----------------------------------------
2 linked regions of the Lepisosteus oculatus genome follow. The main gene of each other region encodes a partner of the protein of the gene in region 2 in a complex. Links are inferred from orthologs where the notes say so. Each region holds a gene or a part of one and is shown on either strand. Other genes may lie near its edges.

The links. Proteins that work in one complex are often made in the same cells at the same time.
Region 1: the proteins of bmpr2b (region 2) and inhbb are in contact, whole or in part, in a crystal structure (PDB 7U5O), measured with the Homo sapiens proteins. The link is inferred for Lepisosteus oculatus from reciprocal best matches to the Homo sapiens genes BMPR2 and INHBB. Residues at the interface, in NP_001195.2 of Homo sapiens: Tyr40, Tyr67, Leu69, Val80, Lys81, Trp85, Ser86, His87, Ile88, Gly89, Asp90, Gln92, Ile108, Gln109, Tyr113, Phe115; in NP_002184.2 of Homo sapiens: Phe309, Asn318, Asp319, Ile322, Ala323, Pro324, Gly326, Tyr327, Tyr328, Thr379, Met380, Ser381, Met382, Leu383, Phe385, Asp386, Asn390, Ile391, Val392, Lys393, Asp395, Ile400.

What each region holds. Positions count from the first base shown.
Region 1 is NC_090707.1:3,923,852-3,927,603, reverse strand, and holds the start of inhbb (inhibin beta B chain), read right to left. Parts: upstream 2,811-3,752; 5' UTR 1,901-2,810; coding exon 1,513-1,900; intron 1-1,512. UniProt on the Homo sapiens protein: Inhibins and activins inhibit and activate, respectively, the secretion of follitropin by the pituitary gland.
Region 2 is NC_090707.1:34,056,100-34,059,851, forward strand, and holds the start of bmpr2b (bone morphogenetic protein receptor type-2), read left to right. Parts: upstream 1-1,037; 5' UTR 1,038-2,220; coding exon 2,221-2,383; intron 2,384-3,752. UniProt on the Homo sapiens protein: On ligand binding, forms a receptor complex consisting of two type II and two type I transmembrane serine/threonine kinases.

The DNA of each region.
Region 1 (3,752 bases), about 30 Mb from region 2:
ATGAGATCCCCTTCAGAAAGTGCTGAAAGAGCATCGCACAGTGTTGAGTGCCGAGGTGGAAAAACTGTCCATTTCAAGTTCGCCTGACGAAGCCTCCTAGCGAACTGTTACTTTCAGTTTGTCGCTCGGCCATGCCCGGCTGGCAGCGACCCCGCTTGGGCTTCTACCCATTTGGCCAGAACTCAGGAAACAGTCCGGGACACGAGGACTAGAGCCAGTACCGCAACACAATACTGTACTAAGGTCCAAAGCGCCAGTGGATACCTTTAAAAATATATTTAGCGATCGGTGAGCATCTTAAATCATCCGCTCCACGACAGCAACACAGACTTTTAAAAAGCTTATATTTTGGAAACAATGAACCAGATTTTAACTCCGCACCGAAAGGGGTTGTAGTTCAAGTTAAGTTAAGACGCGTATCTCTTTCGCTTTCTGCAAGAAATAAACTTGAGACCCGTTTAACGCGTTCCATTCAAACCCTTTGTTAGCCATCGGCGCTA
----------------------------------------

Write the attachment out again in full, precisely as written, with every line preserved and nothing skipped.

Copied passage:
2 linked regions of the Lepisosteus oculatus genome follow. The main gene of each other region encodes a partner of the protein of the gene in region 2 in a complex. Links are inferred from orthologs where the notes say so. Each region holds a gene or a part of one and is shown on either strand. Other genes may lie near its edges.

The links. Proteins that work in one complex are often made in the same cells at the same time.
Region 1: the proteins of bmpr2b (region 2) and inhbb are in contact, whole or in part, in a crystal structure (PDB 7U5O), measured with the Homo sapiens proteins. The link is inferred for Lepisosteus oculatus from reciprocal best matches to the Homo sapiens genes BMPR2 and INHBB. Residues at the interface, in NP_001195.2 of Homo sapiens: Tyr40, Tyr67, Leu69, Val80, Lys81, Trp85, Ser86, His87, Ile88, Gly89, Asp90, Gln92, Ile108, Gln109, Tyr113, Phe115; in NP_002184.2 of Homo sapiens: Phe309, Asn318, Asp319, Ile322, Ala323, Pro324, Gly326, Tyr327, Tyr328, Thr379, Met380, Ser381, Met382, Leu383, Phe385, Asp386, Asn390, Ile391, Val392, Lys393, Asp395, Ile400.

What each region holds. Positions count from the first base shown.
Region 1 is NC_090707.1:3,923,852-3,927,603, reverse strand, and holds the start of inhbb (inhibin beta B chain), read right to left. Parts: upstream 2,811-3,752; 5' UTR 1,901-2,810; coding exon 1,513-1,900; intron 1-1,512. UniProt on the Homo sapiens protein: Inhibins and activins inhibit and activate, respectively, the secretion of follitropin by the pituitary gland.
Region 2 is NC_090707.1:34,056,100-34,059,851, forward strand, and holds the start of bmpr2b (bone morphogenetic protein receptor type-2), read left to right. Parts: upstream 1-1,037; 5' UTR 1,038-2,220; coding exon 2,221-2,383; intron 2,384-3,752. UniProt on the Homo sapiens protein: On ligand binding, forms a receptor complex consisting of two type II and two type I transmembrane serine/threonine kinases.

The DNA of each region.
Region 1 (3,752 bases), about 30 Mb from region 2:
ATGAGATCCCCTTCAGAAAGTGCTGAAAGAGCATCGCACAGTGTTGAGTGCCGAGGTGGAAAAACTGTCCATTTCAAGTTCGCCTGACGAAGCCTCCTAGCGAACTGTTACTTTCAGTTTGTCGCTCGGCCATGCCCGGCTGGCAGCGACCCCGCTTGGGCTTCTACCCATTTGGCCAGAACTCAGGAAACAGTCCGGGACACGAGGACTAGAGCCAGTACCGCAACACAATACTGTACTAAGGTCCAAAGCGCCAGTGGATACCTTTAAAAATATATTTAGCGATCGGTGAGCATCTTAAATCATCCGCTCCACGACAGCAACACAGACTTTTAAAAAGCTTATATTTTGGAAACAATGAACCAGATTTTAACTCCGCACCGAAAGGGGTTGTAGTTCAAGTTAAGTTAAGACGCGTATCTCTTTCGCTTTCTGCAAGAAATAAACTTGAGACCCGTTTAACGCGTTCCATTCAAACCCTTTGTTAGCCATCGGCGCTA